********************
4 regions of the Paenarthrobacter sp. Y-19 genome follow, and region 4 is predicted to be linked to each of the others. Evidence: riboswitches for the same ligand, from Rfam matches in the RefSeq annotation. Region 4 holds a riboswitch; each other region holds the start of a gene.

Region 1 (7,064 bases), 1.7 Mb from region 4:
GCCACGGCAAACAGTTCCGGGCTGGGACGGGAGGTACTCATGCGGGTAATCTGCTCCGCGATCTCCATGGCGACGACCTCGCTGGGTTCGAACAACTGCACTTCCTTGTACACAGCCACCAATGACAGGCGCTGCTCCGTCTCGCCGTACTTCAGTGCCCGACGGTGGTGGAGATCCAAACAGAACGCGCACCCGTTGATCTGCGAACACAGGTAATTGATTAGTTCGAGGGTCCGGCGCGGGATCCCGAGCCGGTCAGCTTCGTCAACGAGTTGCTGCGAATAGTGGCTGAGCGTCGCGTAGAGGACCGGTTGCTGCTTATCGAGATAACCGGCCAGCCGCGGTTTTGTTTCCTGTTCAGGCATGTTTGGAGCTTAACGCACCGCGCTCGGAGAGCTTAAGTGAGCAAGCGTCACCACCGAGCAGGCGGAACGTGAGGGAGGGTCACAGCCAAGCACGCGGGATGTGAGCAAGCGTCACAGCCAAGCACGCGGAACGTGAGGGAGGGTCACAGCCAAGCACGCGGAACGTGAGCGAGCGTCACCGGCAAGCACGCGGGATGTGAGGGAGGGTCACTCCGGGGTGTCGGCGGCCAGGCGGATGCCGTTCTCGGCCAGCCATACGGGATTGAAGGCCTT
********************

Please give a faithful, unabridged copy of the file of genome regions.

4 regions of the Paenarthrobacter sp. Y-19 genome follow, and region 4 is predicted to be linked to each of the others. Evidence: riboswitches for the same ligand, from Rfam matches in the RefSeq annotation. Region 4 holds a riboswitch; each other region holds the start of a gene.

Region 1 (7,064 bases), 1.7 Mb from region 4:
GCCACGGCAAACAGTTCCGGGCTGGGACGGGAGGTACTCATGCGGGTAATCTGCTCCGCGATCTCCATGGCGACGACCTCGCTGGGTTCGAACAACTGCACTTCCTTGTACACAGCCACCAATGACAGGCGCTGCTCCGTCTCGCCGTACTTCAGTGCCCGACGGTGGTGGAGATCCAAACAGAACGCGCACCCGTTGATCTGCGAACACAGGTAATTGATTAGTTCGAGGGTCCGGCGCGGGATCCCGAGCCGGTCAGCTTCGTCAACGAGTTGCTGCGAATAGTGGCTGAGCGTCGCGTAGAGGACCGGTTGCTGCTTATCGAGATAACCGGCCAGCCGCGGTTTTGTTTCCTGTTCAGGCATGTTTGGAGCTTAACGCACCGCGCTCGGAGAGCTTAAGTGAGCAAGCGTCACCACCGAGCAGGCGGAACGTGAGGGAGGGTCACAGCCAAGCACGCGGGATGTGAGCAAGCGTCACAGCCAAGCACGCGGAACGTGAGGGAGGGTCACAGCCAAGCACGCGGAACGTGAGCGAGCGTCACCGGCAAGCACGCGGGATGTGAGGGAGGGTCACTCCGGGGTGTCGGCGGCCAGGCGGATGCCGTTCTCGGCCAGCCATACGGGATTGAAGGCCTT